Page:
“The transmission of power by wireless will do away with the present necessity for carrying fuel on the airplane or airship. The motors of the plane or airship will be energized by this transmitted power, and there will be no such thing as a limitation on their radius of action, since they can pick up power at any point on the globe.

“The advance of science to this point, however, is attended with terrible risks for the world. We are facing a condition that is positively appalling if we ever permit warfare to invade the earth again. For up to the present war the main destructive force was provided by guns which are limited by the size of the projectile and the distance it can be thrown. In the future nations will fight each other thousands of miles apart. No soldier will see his enemy. In fact future wars will not be conducted by men directly but by the forces which if let loose may well destroy civilization completely. If war comes again, I look for the extensive use of self-propelled air vehicles carrying enormous charges of explosive which will be sent from any point to another to do their destructive work, with no human being aboard to guide them. The distance to which they can be sent is practically unlimited and the amount of explosive they can carry is likewise practically unlimited. It is practicable to send such an air vessel say to a distance of four or five thousand miles and so control its course either gyroscopically or electrically that it will land at the exact spot where it is intended to have it land, within a few feet, and its cargo of explosive can there be detonated.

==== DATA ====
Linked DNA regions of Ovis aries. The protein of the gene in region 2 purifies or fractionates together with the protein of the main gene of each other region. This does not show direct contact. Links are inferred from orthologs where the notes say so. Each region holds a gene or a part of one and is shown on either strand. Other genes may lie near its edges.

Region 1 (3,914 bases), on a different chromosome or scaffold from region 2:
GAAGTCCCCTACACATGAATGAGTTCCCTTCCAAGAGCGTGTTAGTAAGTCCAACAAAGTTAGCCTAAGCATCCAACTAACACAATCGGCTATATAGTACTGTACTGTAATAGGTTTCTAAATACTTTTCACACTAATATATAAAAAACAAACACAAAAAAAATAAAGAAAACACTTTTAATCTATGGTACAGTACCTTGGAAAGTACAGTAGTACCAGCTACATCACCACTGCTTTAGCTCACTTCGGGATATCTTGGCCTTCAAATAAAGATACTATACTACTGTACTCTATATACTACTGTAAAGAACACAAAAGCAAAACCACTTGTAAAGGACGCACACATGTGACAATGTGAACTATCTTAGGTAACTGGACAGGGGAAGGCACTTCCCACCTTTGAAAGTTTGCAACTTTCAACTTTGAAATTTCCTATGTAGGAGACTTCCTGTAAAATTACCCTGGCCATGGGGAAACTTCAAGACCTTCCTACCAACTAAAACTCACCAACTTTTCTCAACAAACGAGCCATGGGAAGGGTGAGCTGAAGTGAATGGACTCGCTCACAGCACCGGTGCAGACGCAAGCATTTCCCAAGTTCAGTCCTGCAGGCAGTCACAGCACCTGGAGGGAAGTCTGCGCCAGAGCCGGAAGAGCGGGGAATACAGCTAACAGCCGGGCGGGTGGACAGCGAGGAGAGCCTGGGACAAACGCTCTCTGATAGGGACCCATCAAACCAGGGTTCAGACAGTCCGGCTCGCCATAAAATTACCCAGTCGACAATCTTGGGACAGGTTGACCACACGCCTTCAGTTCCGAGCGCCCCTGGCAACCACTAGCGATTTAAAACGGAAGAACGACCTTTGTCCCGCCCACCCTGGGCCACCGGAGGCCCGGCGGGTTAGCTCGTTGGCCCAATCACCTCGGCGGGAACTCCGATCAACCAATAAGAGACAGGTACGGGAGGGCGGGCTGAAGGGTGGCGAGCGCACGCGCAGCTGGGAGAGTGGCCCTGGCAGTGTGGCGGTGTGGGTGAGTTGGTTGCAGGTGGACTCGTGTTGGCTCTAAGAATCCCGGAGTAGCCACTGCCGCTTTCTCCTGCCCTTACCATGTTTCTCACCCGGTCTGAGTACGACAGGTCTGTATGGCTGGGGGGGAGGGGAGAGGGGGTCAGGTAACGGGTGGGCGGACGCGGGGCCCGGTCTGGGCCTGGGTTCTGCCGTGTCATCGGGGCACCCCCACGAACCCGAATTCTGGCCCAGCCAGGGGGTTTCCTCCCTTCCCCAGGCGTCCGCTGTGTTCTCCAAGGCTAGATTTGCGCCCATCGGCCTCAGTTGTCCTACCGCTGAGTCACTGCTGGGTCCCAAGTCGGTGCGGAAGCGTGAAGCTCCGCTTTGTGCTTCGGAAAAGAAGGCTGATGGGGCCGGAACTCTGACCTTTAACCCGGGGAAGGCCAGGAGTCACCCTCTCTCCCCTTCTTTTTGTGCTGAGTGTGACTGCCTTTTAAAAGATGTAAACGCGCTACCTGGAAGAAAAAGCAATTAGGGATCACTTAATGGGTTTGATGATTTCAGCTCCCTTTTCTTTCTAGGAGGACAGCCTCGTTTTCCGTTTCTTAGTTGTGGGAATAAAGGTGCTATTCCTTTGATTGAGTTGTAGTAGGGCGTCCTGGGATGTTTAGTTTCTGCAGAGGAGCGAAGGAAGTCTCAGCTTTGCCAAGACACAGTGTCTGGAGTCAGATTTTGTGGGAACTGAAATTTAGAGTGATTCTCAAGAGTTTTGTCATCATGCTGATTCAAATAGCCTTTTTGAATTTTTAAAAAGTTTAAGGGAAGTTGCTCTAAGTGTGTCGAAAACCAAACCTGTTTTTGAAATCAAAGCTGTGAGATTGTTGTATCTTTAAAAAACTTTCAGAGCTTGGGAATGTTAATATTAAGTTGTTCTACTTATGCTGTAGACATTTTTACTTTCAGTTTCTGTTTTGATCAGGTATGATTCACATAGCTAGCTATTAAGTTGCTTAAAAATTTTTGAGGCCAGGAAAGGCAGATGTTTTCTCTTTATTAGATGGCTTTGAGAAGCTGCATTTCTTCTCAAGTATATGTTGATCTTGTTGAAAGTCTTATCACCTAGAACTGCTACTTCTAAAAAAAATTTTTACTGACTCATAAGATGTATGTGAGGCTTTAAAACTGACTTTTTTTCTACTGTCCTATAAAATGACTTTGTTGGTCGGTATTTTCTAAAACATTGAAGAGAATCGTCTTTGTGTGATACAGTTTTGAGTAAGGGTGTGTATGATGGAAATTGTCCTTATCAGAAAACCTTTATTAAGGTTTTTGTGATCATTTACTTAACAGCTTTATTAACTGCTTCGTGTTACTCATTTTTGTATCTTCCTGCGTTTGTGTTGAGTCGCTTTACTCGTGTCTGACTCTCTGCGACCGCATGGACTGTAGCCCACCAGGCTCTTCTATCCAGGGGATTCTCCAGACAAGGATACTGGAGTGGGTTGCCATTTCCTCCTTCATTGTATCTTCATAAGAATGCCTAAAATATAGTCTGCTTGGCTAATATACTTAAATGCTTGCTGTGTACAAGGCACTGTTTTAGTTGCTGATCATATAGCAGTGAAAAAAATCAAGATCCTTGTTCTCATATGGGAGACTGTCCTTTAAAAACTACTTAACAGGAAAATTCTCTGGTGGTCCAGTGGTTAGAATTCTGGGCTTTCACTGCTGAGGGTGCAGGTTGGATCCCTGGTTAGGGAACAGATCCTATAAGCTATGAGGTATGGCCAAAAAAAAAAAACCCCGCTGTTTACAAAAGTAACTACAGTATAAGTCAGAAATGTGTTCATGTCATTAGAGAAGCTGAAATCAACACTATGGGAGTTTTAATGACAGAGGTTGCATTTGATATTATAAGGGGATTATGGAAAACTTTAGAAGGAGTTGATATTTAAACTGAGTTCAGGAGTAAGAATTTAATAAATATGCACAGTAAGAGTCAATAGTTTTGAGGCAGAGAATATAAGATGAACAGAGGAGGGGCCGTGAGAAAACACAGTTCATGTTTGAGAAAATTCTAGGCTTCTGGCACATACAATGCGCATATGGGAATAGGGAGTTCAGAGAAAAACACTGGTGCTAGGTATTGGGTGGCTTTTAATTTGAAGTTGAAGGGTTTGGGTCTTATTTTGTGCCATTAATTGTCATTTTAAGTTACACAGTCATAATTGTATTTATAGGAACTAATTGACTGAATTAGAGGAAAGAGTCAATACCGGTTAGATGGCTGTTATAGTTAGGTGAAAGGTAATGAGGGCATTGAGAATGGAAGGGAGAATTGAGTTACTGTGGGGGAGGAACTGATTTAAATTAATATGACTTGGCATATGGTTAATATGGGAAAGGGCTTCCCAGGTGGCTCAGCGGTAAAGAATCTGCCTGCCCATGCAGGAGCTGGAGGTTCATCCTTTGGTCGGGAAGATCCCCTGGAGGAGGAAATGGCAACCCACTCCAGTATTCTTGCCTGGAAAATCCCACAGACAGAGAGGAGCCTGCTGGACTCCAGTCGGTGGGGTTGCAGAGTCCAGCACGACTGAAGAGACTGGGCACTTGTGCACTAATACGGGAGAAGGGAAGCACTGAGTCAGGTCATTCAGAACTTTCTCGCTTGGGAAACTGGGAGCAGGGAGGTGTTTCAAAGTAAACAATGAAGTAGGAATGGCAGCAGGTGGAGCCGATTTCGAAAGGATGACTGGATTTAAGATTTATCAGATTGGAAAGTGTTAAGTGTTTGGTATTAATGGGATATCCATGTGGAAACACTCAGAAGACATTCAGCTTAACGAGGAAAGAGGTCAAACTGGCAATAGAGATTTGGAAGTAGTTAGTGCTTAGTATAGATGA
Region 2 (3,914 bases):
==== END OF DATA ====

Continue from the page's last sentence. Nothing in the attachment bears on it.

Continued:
“This cannot be done by means of the present wireless plants, but with a proper plant it can be done, and we have here the appalling prospect of a war between nations at a distance of thousands of miles, with weapons so destructive and demoralizing that the world could not endure them. That is why there must be no more war.”